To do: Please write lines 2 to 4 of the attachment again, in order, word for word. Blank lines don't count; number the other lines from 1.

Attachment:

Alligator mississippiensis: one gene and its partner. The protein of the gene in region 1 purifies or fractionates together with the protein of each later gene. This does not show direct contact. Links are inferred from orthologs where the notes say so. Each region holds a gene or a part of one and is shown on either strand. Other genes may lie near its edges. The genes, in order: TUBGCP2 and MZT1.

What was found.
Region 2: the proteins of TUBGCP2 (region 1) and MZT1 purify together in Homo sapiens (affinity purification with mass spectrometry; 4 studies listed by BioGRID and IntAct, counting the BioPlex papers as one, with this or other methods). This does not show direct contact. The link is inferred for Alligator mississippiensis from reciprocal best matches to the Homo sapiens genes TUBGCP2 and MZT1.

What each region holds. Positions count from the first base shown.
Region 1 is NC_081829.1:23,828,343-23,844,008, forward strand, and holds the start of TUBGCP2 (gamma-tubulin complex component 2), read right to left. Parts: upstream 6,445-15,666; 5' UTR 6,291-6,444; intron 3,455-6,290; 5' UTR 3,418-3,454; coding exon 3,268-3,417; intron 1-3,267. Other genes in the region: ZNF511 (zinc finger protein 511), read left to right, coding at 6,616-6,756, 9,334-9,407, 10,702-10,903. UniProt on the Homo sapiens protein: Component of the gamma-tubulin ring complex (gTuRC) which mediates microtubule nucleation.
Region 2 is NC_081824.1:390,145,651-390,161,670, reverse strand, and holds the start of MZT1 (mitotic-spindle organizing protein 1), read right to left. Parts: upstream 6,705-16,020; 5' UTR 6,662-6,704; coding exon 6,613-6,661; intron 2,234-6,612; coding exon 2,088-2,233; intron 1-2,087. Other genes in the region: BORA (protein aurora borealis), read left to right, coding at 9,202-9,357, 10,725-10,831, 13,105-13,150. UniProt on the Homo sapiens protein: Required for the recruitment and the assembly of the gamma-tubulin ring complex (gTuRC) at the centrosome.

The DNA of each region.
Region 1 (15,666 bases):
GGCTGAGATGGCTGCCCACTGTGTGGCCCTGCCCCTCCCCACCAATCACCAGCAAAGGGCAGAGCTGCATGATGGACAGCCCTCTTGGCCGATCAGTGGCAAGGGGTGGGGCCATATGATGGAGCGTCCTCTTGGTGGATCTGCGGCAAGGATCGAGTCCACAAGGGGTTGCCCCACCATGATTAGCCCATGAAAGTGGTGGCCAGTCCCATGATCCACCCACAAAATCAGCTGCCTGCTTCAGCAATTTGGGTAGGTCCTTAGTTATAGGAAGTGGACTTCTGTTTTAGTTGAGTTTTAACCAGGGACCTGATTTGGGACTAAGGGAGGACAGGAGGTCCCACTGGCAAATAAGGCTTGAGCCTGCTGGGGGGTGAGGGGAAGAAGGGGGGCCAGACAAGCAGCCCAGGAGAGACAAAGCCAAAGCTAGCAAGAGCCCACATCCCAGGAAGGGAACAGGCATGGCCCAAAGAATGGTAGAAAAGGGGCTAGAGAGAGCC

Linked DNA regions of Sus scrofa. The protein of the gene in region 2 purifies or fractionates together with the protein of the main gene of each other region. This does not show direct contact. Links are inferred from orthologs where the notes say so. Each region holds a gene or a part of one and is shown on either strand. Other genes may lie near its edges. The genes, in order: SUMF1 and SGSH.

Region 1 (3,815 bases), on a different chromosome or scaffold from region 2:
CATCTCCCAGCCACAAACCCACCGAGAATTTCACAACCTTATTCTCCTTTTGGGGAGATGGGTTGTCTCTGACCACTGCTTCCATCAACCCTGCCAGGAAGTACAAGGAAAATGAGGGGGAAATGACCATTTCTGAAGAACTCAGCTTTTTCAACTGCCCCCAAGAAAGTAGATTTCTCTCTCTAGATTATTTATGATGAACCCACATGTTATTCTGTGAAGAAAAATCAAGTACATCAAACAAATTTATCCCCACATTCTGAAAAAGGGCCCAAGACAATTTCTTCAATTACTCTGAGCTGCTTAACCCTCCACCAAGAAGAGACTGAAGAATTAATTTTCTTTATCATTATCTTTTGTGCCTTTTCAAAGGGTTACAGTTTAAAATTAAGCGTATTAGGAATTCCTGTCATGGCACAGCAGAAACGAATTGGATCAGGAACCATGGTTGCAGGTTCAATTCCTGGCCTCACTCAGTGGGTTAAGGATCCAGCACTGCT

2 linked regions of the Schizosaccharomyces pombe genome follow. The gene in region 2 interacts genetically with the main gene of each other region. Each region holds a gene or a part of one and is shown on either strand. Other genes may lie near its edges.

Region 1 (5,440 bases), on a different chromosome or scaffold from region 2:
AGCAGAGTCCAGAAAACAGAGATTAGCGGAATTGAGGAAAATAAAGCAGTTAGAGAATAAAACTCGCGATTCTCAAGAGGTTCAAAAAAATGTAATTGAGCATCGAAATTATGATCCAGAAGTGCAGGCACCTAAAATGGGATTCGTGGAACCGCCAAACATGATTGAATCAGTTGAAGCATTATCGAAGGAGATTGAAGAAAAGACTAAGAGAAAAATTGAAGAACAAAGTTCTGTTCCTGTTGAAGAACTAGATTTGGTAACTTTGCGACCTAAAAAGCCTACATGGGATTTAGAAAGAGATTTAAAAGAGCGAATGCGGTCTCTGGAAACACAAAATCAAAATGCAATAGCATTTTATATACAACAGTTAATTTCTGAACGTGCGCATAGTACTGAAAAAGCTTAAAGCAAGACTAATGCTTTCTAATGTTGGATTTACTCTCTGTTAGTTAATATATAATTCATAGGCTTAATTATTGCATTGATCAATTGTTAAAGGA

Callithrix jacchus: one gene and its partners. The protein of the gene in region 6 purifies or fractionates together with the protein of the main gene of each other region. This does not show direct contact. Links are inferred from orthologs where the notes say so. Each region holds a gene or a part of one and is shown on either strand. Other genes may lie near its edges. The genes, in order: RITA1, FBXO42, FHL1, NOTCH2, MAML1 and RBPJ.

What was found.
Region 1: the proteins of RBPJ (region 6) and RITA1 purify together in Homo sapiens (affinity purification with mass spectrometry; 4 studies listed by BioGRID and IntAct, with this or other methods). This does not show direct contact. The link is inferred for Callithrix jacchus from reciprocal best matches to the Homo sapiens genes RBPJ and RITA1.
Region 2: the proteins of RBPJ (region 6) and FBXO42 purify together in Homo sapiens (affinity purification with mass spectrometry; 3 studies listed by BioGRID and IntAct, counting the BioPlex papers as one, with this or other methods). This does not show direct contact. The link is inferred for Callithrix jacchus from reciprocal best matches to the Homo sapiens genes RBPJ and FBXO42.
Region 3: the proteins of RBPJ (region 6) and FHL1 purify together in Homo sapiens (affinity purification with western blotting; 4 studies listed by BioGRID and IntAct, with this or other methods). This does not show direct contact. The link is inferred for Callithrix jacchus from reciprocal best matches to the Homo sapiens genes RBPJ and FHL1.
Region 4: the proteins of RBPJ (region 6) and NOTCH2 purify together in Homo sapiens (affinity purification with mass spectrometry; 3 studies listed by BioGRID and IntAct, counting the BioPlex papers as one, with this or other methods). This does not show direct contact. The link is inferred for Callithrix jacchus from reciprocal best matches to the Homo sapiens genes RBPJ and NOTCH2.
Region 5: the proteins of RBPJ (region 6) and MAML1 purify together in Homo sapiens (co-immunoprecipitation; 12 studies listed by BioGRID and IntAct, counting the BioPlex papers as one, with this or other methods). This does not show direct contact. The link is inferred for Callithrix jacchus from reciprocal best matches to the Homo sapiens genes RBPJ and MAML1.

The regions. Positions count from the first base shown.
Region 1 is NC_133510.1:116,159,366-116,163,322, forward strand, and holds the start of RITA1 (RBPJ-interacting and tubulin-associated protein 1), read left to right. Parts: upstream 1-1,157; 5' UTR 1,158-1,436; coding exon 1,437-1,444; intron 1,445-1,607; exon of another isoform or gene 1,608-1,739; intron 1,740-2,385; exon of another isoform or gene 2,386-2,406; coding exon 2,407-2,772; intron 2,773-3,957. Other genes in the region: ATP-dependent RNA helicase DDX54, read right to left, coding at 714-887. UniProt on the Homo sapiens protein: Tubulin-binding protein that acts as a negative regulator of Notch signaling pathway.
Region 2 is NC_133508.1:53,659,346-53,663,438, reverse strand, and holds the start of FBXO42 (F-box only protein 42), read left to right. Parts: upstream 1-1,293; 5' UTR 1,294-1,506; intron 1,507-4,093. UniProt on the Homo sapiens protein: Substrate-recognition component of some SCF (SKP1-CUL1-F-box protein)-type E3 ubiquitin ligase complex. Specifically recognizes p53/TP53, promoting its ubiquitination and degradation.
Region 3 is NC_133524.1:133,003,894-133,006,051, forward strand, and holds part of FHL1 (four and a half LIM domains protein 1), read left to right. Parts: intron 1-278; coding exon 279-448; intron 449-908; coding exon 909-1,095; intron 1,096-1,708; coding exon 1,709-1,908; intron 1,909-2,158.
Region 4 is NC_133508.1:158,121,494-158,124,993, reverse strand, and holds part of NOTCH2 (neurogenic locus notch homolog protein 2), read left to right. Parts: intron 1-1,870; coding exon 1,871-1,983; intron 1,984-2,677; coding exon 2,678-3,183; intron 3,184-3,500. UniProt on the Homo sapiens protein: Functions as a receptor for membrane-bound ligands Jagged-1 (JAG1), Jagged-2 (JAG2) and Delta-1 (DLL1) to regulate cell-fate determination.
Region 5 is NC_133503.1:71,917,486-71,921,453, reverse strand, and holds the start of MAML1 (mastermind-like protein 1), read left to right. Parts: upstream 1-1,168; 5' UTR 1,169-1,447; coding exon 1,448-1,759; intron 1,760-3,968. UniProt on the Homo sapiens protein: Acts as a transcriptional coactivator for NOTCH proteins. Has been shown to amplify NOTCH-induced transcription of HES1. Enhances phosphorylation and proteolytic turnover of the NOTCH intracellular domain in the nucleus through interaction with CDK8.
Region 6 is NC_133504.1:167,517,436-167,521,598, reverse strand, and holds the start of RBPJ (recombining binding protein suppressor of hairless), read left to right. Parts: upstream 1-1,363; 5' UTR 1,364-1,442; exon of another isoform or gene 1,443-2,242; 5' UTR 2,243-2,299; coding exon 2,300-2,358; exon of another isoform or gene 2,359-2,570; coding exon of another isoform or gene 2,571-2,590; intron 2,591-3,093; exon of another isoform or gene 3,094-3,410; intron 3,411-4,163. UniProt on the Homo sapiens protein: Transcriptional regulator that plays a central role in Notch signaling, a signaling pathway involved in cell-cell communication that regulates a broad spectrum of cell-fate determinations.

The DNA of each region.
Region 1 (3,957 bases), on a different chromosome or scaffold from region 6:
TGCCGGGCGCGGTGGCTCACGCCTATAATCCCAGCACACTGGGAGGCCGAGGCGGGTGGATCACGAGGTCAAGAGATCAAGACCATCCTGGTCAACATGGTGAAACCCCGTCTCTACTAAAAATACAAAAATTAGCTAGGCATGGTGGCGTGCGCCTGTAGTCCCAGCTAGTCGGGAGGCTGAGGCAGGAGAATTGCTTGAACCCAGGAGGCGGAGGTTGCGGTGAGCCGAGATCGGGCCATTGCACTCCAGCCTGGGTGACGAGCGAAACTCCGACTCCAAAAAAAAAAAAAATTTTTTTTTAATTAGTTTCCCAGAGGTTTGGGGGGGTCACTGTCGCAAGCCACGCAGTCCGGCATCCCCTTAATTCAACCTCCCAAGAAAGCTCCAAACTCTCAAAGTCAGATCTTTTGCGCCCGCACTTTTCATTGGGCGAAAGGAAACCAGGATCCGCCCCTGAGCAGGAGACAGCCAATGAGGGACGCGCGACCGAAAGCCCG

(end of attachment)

What was found.
Region 2: the proteins of TUBGCP2 (region 1) and MZT1 purify together in Homo sapiens (affinity purification with mass spectrometry; 4 studies listed by BioGRID and IntAct, counting the BioPlex papers as one, with this or other methods). This does not show direct contact. The link is inferred for Alligator mississippiensis from reciprocal best matches to the Homo sapiens genes TUBGCP2 and MZT1.

What each region holds. Positions count from the first base shown.